In a third exemplary aspect of the present invention, also described herein is a method of storing information into a qubit (quantum bit), including applying a radio frequency (RF) pulse having a pulse width predetermined to cause two magnitudes in a three-state physical system to simultaneously assume predetermined values due to a superposition effect in the three-state physical system, wherein the three-state physical system includes a first energy level, a second energy level, and a third energy level capable of being degenerate with respect to one another, thereby considered as forming basis states for the qubit.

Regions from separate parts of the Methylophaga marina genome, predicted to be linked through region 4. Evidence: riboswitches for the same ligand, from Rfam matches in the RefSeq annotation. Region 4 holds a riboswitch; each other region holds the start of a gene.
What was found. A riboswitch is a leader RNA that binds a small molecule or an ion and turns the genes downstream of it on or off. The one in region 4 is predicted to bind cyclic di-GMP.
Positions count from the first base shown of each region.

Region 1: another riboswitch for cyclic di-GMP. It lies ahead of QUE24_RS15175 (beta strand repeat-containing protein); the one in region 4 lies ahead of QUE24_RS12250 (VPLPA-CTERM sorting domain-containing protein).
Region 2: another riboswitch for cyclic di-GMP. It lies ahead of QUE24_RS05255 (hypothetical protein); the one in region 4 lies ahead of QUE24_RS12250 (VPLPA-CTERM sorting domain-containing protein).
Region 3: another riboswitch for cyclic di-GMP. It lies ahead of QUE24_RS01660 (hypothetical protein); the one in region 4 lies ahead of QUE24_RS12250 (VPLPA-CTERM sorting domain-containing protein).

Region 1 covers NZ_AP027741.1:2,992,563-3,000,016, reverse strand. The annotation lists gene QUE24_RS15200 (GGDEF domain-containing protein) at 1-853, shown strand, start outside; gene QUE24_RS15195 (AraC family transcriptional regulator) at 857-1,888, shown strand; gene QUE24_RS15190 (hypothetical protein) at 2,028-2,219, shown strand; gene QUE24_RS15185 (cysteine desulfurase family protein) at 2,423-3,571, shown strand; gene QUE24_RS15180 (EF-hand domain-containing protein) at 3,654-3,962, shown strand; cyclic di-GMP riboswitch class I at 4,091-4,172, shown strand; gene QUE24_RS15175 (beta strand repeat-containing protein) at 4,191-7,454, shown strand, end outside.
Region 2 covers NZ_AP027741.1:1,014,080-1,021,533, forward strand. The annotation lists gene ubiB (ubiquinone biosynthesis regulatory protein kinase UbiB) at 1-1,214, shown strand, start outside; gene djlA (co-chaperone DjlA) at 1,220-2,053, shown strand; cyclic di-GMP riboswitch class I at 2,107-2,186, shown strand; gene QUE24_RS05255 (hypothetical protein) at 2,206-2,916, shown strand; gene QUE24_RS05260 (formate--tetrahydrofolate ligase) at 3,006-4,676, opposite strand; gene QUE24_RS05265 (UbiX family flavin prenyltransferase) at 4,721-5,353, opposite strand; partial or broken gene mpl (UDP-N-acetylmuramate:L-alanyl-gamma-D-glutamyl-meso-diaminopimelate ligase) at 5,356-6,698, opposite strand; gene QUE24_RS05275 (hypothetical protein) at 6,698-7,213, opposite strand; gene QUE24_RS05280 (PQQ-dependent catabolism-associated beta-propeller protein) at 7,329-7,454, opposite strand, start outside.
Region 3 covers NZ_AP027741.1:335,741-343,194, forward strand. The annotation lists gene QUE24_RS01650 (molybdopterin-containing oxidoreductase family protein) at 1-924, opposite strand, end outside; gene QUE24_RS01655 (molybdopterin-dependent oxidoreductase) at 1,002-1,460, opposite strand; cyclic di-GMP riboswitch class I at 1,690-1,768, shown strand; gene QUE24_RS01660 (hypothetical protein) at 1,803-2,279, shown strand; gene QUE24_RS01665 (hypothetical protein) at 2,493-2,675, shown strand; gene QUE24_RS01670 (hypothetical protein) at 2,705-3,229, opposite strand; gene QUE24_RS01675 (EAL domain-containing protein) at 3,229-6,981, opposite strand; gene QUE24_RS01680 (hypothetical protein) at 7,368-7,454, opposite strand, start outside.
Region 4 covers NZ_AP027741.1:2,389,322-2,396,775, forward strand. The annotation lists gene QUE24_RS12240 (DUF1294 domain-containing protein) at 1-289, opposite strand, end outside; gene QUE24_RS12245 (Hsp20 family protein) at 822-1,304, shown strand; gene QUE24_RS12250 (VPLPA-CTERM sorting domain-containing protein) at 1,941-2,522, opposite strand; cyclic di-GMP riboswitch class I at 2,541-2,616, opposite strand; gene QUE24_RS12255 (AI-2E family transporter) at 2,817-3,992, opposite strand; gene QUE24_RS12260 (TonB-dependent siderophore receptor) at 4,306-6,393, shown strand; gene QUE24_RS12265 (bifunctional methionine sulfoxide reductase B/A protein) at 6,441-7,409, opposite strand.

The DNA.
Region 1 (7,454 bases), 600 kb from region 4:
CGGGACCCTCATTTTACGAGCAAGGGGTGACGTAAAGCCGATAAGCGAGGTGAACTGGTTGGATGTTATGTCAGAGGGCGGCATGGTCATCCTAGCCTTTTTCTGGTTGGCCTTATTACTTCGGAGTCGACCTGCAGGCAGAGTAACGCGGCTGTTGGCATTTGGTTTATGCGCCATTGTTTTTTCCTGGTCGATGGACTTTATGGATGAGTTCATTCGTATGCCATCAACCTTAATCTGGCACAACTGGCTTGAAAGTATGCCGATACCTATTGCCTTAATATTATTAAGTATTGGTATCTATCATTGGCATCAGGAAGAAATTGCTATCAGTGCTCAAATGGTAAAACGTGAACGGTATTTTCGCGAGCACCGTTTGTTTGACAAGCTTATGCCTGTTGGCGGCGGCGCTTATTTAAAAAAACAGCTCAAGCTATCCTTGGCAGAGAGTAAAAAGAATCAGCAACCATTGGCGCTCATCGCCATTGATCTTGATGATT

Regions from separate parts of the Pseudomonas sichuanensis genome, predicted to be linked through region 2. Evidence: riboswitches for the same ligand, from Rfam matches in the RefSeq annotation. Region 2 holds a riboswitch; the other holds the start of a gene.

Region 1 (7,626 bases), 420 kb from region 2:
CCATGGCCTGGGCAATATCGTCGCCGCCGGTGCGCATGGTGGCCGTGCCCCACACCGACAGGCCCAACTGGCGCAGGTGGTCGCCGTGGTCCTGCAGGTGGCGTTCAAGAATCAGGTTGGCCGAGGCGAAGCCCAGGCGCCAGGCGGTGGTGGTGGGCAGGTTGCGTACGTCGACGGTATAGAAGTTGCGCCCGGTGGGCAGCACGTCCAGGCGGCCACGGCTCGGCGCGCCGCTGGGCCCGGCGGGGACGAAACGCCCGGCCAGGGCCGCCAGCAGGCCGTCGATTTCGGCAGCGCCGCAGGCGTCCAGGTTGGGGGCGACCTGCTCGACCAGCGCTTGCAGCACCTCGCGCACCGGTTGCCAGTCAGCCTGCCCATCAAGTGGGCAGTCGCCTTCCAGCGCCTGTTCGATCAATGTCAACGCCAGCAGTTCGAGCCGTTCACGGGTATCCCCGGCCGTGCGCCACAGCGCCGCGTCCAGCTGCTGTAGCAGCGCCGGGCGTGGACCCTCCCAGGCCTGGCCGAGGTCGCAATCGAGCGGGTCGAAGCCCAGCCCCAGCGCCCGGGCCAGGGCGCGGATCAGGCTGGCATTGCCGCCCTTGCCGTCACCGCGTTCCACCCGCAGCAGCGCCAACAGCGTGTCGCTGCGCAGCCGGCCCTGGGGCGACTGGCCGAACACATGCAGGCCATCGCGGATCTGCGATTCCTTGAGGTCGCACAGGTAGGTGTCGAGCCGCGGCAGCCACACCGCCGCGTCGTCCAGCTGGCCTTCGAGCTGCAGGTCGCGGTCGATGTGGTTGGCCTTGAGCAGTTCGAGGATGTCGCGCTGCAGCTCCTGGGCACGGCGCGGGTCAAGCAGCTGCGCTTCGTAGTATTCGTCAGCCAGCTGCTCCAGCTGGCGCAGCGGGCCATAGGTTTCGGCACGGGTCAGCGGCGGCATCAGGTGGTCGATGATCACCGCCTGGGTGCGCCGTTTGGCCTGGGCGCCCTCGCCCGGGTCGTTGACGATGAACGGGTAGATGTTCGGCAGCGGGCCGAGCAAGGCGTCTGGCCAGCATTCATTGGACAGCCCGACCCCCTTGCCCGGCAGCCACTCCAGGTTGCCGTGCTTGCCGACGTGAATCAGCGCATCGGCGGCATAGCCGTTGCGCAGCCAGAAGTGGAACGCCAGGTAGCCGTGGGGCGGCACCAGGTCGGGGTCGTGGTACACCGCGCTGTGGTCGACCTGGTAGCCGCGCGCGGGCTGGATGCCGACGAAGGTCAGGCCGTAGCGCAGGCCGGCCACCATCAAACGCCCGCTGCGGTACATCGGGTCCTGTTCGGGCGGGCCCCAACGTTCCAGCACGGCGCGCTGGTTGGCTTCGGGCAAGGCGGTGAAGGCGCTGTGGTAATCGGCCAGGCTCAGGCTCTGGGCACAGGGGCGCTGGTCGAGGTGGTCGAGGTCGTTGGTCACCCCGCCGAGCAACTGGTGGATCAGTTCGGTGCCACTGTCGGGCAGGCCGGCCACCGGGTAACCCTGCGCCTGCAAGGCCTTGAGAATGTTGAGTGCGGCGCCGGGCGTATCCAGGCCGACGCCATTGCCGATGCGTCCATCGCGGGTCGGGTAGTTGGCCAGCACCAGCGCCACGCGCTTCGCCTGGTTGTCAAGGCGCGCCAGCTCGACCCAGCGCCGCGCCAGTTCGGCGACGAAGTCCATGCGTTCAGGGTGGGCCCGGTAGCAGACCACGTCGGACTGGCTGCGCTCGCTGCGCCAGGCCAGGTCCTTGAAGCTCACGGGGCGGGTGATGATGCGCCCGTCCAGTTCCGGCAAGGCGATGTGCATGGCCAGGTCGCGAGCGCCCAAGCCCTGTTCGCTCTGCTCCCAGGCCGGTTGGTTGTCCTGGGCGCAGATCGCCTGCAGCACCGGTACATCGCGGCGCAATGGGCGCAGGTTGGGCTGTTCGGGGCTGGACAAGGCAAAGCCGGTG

In a fourth exemplary aspect of the present invention, also described herein is a method of reading information stored in a qubit, including transmitting radio frequency (RF) energy in a scanning manner over a predetermined RF frequency range to a sample of material having a three-state physical system; receiving a spectral response of the sample of material resultant from the scanning; and determining an information content of the sample of material from the received spectral response, wherein the three-state physical system includes a first energy level, a second energy level, and a third energy level capable of being degenerate with respect to one another, thereby considered as forming basis states for the qubit.
The foregoing and other features, aspects and advantages will be better understood from the following detailed description of preferred embodiments of the invention, with reference to the drawings, in which: